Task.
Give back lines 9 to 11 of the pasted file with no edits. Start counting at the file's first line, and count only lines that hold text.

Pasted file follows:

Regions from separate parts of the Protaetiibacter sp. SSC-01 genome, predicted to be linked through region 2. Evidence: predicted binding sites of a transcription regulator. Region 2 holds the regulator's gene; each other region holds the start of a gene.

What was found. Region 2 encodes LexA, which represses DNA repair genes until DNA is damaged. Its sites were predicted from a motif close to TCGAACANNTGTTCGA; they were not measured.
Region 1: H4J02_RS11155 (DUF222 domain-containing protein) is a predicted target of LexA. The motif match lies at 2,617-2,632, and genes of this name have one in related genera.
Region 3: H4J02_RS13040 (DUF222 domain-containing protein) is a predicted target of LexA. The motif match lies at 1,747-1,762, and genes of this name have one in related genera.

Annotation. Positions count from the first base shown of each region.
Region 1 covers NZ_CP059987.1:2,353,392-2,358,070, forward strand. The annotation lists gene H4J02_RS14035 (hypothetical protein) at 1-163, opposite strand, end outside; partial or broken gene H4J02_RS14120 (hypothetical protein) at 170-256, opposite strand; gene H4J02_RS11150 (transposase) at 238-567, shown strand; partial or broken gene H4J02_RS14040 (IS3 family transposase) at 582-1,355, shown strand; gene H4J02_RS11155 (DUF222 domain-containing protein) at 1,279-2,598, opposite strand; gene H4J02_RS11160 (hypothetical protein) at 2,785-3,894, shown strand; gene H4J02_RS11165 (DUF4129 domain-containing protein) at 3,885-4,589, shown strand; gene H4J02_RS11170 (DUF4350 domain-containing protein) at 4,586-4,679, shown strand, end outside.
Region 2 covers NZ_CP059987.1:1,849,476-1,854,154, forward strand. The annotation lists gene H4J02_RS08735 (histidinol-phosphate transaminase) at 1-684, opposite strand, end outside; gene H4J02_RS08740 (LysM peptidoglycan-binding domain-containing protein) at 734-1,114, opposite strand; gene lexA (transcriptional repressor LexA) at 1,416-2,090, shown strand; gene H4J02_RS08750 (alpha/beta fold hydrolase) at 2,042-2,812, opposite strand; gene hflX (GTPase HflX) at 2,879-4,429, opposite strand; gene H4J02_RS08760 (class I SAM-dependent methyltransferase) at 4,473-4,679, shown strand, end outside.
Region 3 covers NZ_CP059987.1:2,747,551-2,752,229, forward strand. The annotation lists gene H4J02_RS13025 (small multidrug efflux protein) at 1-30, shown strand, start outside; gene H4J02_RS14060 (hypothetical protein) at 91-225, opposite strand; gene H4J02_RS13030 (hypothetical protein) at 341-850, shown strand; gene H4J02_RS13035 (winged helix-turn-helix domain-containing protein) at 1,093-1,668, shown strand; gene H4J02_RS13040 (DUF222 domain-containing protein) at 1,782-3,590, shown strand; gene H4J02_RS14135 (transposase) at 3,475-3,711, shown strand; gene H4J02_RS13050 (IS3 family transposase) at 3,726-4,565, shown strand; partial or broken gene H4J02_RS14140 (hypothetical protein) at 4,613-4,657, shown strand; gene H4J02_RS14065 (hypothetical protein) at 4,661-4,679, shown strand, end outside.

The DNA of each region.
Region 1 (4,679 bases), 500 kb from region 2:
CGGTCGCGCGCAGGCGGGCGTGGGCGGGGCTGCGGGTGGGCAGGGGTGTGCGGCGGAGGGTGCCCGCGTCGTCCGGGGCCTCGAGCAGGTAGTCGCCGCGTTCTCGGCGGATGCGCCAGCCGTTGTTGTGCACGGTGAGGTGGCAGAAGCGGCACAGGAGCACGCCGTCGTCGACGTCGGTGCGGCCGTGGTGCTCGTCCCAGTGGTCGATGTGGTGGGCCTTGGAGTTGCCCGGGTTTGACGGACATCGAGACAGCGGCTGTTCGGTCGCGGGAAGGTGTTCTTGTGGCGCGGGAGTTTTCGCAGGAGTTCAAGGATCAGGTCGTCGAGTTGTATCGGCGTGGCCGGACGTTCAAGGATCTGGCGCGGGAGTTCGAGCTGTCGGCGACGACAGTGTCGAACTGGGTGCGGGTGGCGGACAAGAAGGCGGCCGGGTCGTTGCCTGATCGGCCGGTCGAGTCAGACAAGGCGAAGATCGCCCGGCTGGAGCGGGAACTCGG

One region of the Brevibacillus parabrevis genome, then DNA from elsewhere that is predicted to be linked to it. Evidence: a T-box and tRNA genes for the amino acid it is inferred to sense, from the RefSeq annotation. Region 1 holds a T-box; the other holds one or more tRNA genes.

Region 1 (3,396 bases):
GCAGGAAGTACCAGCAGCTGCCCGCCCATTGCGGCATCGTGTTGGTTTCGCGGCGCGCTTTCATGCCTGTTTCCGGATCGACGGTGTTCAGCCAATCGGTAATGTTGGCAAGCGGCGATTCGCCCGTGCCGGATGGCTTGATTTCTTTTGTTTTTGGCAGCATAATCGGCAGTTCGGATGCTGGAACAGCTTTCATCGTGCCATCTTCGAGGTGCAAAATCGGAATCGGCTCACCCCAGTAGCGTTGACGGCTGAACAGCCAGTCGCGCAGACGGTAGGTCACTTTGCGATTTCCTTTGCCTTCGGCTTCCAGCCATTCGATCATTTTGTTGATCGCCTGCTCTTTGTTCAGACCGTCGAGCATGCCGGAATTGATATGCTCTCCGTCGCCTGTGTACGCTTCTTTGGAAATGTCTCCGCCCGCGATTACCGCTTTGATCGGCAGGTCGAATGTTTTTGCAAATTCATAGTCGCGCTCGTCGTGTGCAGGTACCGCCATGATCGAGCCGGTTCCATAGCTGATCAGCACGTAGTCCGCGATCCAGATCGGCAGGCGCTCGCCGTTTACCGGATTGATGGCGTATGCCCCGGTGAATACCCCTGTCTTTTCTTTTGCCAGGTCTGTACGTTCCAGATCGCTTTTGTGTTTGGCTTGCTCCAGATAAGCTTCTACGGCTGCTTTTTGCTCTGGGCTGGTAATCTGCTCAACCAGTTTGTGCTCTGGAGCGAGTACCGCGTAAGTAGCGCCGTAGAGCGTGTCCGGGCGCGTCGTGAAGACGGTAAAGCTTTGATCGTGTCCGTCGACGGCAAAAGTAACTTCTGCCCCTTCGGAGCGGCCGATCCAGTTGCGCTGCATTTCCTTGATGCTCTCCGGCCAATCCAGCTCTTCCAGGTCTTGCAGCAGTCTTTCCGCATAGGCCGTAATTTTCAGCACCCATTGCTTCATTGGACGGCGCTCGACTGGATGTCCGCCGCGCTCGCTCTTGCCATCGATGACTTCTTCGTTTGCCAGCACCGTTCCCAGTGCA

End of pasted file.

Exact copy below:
The DNA of each region.
Region 1 (4,679 bases), 500 kb from region 2:
CGGTCGCGCGCAGGCGGGCGTGGGCGGGGCTGCGGGTGGGCAGGGGTGTGCGGCGGAGGGTGCCCGCGTCGTCCGGGGCCTCGAGCAGGTAGTCGCCGCGTTCTCGGCGGATGCGCCAGCCGTTGTTGTGCACGGTGAGGTGGCAGAAGCGGCACAGGAGCACGCCGTCGTCGACGTCGGTGCGGCCGTGGTGCTCGTCCCAGTGGTCGATGTGGTGGGCCTTGGAGTTGCCCGGGTTTGACGGACATCGAGACAGCGGCTGTTCGGTCGCGGGAAGGTGTTCTTGTGGCGCGGGAGTTTTCGCAGGAGTTCAAGGATCAGGTCGTCGAGTTGTATCGGCGTGGCCGGACGTTCAAGGATCTGGCGCGGGAGTTCGAGCTGTCGGCGACGACAGTGTCGAACTGGGTGCGGGTGGCGGACAAGAAGGCGGCCGGGTCGTTGCCTGATCGGCCGGTCGAGTCAGACAAGGCGAAGATCGCCCGGCTGGAGCGGGAACTCGG